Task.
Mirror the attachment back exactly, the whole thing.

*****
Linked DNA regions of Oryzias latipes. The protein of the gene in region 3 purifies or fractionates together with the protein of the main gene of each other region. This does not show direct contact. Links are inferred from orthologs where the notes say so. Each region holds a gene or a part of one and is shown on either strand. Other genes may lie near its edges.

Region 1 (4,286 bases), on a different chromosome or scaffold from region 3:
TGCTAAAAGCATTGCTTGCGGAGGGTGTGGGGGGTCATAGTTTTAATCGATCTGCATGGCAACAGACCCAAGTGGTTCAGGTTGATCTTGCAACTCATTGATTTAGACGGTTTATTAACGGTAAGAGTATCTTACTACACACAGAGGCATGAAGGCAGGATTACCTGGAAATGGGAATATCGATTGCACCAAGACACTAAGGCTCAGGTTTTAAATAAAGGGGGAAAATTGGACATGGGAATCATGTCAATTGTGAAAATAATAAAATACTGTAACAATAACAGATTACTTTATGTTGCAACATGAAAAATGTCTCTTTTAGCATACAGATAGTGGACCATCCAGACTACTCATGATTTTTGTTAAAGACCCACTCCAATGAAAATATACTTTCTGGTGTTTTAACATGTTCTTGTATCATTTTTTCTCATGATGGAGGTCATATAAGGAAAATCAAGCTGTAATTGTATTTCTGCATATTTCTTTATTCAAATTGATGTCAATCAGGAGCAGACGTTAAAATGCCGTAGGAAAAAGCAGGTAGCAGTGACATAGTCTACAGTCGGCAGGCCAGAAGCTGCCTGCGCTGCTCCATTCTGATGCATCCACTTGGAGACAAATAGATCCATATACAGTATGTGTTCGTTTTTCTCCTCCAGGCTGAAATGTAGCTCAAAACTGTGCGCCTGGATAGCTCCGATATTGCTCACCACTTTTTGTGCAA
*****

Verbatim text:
Linked DNA regions of Oryzias latipes. The protein of the gene in region 3 purifies or fractionates together with the protein of the main gene of each other region. This does not show direct contact. Links are inferred from orthologs where the notes say so. Each region holds a gene or a part of one and is shown on either strand. Other genes may lie near its edges.

Region 1 (4,286 bases), on a different chromosome or scaffold from region 3:
TGCTAAAAGCATTGCTTGCGGAGGGTGTGGGGGGTCATAGTTTTAATCGATCTGCATGGCAACAGACCCAAGTGGTTCAGGTTGATCTTGCAACTCATTGATTTAGACGGTTTATTAACGGTAAGAGTATCTTACTACACACAGAGGCATGAAGGCAGGATTACCTGGAAATGGGAATATCGATTGCACCAAGACACTAAGGCTCAGGTTTTAAATAAAGGGGGAAAATTGGACATGGGAATCATGTCAATTGTGAAAATAATAAAATACTGTAACAATAACAGATTACTTTATGTTGCAACATGAAAAATGTCTCTTTTAGCATACAGATAGTGGACCATCCAGACTACTCATGATTTTTGTTAAAGACCCACTCCAATGAAAATATACTTTCTGGTGTTTTAACATGTTCTTGTATCATTTTTTCTCATGATGGAGGTCATATAAGGAAAATCAAGCTGTAATTGTATTTCTGCATATTTCTTTATTCAAATTGATGTCAATCAGGAGCAGACGTTAAAATGCCGTAGGAAAAAGCAGGTAGCAGTGACATAGTCTACAGTCGGCAGGCCAGAAGCTGCCTGCGCTGCTCCATTCTGATGCATCCACTTGGAGACAAATAGATCCATATACAGTATGTGTTCGTTTTTCTCCTCCAGGCTGAAATGTAGCTCAAAACTGTGCGCCTGGATAGCTCCGATATTGCTCACCACTTTTTGTGCAA